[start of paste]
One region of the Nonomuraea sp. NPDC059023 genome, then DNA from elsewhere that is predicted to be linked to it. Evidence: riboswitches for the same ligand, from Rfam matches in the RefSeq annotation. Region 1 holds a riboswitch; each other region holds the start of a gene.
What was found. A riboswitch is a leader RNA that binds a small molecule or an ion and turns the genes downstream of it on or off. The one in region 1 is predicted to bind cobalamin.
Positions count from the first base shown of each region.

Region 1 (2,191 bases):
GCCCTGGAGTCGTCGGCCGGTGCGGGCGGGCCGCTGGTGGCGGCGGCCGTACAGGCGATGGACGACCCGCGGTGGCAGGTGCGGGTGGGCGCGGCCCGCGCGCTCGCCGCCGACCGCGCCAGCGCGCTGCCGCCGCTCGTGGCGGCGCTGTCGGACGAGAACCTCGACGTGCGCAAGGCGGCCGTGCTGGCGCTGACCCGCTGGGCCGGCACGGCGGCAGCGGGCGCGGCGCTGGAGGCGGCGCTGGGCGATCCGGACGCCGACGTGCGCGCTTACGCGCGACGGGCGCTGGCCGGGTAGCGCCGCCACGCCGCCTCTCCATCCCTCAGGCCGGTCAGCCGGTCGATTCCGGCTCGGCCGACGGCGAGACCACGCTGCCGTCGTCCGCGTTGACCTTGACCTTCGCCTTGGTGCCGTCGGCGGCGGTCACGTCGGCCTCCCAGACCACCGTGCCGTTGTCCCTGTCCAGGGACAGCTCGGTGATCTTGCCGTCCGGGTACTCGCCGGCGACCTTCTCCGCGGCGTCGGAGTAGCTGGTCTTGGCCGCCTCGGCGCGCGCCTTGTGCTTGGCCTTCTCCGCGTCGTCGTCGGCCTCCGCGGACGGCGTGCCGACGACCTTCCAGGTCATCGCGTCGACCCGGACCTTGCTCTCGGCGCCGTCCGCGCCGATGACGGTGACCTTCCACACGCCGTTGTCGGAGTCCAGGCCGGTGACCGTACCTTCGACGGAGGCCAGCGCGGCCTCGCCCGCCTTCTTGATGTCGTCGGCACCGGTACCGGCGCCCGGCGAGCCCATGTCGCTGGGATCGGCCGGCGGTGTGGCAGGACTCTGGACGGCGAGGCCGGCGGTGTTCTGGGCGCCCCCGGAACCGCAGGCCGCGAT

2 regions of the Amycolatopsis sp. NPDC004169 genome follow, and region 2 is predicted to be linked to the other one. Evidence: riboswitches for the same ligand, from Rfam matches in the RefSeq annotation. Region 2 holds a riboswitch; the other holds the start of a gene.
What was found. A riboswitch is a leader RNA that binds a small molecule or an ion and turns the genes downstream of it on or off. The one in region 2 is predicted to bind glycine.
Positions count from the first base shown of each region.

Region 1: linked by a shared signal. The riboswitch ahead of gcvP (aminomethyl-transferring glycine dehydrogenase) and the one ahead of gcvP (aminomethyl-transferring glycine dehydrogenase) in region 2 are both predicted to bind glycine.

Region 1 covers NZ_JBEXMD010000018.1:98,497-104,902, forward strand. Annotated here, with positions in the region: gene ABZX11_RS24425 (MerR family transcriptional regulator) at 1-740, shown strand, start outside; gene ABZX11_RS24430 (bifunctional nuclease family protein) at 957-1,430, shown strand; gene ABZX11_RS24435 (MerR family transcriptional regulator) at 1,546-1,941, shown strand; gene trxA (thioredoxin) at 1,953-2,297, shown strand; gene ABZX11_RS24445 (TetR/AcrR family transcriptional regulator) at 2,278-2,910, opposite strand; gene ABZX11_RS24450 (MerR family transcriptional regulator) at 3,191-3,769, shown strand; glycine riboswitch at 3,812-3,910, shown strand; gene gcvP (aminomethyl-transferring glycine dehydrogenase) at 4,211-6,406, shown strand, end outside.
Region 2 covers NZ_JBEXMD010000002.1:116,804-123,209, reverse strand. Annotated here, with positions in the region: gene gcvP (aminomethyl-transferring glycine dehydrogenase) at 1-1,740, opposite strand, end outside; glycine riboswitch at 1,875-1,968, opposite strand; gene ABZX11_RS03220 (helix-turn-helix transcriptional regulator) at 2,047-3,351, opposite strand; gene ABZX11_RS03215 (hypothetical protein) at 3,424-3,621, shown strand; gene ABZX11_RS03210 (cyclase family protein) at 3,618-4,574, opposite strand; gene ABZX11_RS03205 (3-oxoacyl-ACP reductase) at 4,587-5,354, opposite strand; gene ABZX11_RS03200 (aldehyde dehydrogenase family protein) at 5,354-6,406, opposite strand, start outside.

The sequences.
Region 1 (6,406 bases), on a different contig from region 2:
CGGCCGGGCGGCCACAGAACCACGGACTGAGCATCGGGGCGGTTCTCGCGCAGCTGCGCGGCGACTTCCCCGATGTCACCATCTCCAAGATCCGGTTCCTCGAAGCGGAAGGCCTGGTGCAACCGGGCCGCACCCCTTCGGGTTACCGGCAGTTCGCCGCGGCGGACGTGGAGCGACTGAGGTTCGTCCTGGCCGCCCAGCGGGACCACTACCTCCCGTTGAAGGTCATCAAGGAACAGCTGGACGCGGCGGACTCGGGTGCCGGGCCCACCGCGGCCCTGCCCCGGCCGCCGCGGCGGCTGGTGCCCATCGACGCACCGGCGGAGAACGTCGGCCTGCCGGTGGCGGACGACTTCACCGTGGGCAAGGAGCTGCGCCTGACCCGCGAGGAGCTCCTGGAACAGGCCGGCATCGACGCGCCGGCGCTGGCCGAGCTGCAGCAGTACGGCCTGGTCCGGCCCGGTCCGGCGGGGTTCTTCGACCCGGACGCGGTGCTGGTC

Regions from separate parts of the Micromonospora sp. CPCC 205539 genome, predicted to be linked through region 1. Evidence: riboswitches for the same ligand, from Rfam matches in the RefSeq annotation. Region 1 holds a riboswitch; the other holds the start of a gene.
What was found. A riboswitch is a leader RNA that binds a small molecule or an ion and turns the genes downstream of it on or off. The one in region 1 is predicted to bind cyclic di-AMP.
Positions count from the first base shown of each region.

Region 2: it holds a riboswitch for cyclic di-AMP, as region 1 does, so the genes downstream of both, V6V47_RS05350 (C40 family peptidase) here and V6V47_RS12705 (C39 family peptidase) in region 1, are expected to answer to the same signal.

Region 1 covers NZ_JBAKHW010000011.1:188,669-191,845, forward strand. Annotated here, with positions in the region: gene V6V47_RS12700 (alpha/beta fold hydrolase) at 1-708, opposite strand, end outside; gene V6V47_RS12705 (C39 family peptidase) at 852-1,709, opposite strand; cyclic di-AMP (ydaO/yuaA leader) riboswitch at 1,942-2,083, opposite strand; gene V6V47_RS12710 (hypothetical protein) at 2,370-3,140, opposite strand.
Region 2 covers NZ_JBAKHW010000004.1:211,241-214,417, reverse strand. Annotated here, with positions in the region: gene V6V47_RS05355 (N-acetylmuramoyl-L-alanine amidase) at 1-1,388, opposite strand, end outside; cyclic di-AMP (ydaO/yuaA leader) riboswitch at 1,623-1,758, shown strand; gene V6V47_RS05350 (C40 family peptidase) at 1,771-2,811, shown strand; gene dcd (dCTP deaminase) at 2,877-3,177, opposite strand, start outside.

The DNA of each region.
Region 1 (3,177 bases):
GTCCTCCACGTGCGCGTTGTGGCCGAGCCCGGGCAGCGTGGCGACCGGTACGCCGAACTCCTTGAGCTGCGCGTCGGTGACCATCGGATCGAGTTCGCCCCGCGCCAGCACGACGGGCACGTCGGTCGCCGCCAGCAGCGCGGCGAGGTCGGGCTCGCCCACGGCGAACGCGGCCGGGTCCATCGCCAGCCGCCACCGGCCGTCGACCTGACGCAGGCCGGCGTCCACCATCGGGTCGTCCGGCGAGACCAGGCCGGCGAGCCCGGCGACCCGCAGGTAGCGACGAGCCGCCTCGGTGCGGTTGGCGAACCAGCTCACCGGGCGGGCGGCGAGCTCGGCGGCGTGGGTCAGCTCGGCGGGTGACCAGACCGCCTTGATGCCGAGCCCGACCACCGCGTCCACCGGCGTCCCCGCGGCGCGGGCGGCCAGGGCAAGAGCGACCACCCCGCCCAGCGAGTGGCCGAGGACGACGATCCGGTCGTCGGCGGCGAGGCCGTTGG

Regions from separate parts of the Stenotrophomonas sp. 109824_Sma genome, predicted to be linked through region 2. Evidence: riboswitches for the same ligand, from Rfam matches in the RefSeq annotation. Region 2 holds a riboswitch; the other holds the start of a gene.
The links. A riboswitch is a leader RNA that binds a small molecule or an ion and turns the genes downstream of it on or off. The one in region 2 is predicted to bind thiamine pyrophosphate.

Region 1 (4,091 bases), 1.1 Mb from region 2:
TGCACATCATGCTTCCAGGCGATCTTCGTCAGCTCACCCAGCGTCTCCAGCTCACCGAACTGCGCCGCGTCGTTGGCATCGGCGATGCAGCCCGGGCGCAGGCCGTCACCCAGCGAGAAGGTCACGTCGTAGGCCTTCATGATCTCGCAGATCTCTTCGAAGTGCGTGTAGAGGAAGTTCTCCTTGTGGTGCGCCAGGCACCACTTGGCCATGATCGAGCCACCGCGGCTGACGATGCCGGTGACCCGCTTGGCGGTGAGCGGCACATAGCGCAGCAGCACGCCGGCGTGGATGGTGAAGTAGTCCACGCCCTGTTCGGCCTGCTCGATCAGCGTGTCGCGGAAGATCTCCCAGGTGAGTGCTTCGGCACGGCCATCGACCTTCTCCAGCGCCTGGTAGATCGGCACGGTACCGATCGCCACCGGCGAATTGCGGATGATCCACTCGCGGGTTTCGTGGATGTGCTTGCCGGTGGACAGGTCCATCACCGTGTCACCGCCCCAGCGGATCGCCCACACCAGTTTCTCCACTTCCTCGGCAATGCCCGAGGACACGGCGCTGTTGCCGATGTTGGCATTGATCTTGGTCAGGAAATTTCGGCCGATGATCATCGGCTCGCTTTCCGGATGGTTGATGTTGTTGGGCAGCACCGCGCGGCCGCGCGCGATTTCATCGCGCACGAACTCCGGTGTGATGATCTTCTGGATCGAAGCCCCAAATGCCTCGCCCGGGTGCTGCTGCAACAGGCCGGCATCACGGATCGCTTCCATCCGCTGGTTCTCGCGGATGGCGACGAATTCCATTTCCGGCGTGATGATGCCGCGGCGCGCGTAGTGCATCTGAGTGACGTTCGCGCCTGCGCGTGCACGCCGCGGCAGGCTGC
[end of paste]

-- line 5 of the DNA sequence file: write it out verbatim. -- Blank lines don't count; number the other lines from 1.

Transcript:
GCCCTGGAGTCGTCGGCCGGTGCGGGCGGGCCGCTGGTGGCGGCGGCCGTACAGGCGATGGACGACCCGCGGTGGCAGGTGCGGGTGGGCGCGGCCCGCGCGCTCGCCGCCGACCGCGCCAGCGCGCTGCCGCCGCTCGTGGCGGCGCTGTCGGACGAGAACCTCGACGTGCGCAAGGCGGCCGTGCTGGCGCTGACCCGCTGGGCCGGCACGGCGGCAGCGGGCGCGGCGCTGGAGGCGGCGCTGGGCGATCCGGACGCCGACGTGCGCGCTTACGCGCGACGGGCGCTGGCCGGGTAGCGCCGCCACGCCGCCTCTCCATCCCTCAGGCCGGTCAGCCGGTCGATTCCGGCTCGGCCGACGGCGAGACCACGCTGCCGTCGTCCGCGTTGACCTTGACCTTCGCCTTGGTGCCGTCGGCGGCGGTCACGTCGGCCTCCCAGACCACCGTGCCGTTGTCCCTGTCCAGGGACAGCTCGGTGATCTTGCCGTCCGGGTACTCGCCGGCGACCTTCTCCGCGGCGTCGGAGTAGCTGGTCTTGGCCGCCTCGGCGCGCGCCTTGTGCTTGGCCTTCTCCGCGTCGTCGTCGGCCTCCGCGGACGGCGTGCCGACGACCTTCCAGGTCATCGCGTCGACCCGGACCTTGCTCTCGGCGCCGTCCGCGCCGATGACGGTGACCTTCCACACGCCGTTGTCGGAGTCCAGGCCGGTGACCGTACCTTCGACGGAGGCCAGCGCGGCCTCGCCCGCCTTCTTGATGTCGTCGGCACCGGTACCGGCGCCCGGCGAGCCCATGTCGCTGGGATCGGCCGGCGGTGTGGCAGGACTCTGGACGGCGAGGCCGGCGGTGTTCTGGGCGCCCCCGGAACCGCAGGCCGCGAT